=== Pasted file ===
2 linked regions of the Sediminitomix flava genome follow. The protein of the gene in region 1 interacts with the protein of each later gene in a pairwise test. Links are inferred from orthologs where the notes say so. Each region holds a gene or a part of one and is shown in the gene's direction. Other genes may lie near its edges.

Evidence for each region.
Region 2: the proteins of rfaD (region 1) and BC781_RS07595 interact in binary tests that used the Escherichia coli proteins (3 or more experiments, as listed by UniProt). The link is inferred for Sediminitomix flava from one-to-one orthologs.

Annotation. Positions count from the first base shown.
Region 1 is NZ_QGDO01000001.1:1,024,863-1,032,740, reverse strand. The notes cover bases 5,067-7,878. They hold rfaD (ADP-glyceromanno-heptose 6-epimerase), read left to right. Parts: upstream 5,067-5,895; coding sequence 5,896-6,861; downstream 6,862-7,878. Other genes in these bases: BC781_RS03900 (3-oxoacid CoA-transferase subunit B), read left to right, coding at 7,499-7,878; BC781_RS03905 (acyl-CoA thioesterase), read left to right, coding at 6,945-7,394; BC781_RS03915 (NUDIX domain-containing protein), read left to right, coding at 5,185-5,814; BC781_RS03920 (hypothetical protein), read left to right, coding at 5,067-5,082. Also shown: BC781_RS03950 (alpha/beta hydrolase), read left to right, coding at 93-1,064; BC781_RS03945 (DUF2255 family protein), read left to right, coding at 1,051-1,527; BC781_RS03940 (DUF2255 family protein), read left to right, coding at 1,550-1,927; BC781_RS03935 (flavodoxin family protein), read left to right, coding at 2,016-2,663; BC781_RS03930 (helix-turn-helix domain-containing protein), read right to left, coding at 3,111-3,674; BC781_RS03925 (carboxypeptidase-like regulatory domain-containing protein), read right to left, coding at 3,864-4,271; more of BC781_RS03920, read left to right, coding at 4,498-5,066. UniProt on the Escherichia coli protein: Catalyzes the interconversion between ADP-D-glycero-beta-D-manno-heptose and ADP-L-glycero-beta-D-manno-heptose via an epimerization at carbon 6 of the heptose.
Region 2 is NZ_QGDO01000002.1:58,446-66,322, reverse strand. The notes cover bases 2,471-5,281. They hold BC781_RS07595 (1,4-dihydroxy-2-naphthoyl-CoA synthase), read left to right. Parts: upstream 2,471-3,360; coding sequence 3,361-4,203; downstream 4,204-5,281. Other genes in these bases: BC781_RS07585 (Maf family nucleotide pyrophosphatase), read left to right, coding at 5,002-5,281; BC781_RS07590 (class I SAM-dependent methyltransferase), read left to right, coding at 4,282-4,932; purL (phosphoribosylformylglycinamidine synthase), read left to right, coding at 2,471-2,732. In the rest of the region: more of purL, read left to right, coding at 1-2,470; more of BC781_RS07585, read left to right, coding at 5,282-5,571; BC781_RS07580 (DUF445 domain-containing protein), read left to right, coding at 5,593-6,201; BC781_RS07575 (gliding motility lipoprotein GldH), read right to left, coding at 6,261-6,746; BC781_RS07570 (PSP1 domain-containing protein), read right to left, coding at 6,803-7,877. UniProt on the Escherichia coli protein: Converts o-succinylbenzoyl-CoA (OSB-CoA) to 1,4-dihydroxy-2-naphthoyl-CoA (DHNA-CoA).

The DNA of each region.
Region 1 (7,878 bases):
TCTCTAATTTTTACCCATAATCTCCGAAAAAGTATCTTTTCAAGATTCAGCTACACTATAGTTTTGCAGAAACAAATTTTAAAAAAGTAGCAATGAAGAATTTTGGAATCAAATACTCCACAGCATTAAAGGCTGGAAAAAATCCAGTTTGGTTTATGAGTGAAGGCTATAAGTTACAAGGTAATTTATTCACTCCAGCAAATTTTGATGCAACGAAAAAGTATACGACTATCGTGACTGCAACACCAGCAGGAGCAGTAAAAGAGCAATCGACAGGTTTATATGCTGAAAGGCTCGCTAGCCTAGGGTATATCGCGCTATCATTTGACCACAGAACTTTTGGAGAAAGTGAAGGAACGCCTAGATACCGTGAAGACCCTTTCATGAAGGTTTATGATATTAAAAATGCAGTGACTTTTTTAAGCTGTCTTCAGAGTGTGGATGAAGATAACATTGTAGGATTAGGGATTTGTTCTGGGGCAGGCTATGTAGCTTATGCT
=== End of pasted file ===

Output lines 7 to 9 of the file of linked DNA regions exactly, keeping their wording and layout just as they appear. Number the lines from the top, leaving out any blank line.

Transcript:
The DNA of each region.
Region 1 (7,878 bases):
TCTCTAATTTTTACCCATAATCTCCGAAAAAGTATCTTTTCAAGATTCAGCTACACTATAGTTTTGCAGAAACAAATTTTAAAAAAGTAGCAATGAAGAATTTTGGAATCAAATACTCCACAGCATTAAAGGCTGGAAAAAATCCAGTTTGGTTTATGAGTGAAGGCTATAAGTTACAAGGTAATTTATTCACTCCAGCAAATTTTGATGCAACGAAAAAGTATACGACTATCGTGACTGCAACACCAGCAGGAGCAGTAAAAGAGCAATCGACAGGTTTATATGCTGAAAGGCTCGCTAGCCTAGGGTATATCGCGCTATCATTTGACCACAGAACTTTTGGAGAAAGTGAAGGAACGCCTAGATACCGTGAAGACCCTTTCATGAAGGTTTATGATATTAAAAATGCAGTGACTTTTTTAAGCTGTCTTCAGAGTGTGGATGAAGATAACATTGTAGGATTAGGGATTTGTTCTGGGGCAGGCTATGTAGCTTATGCT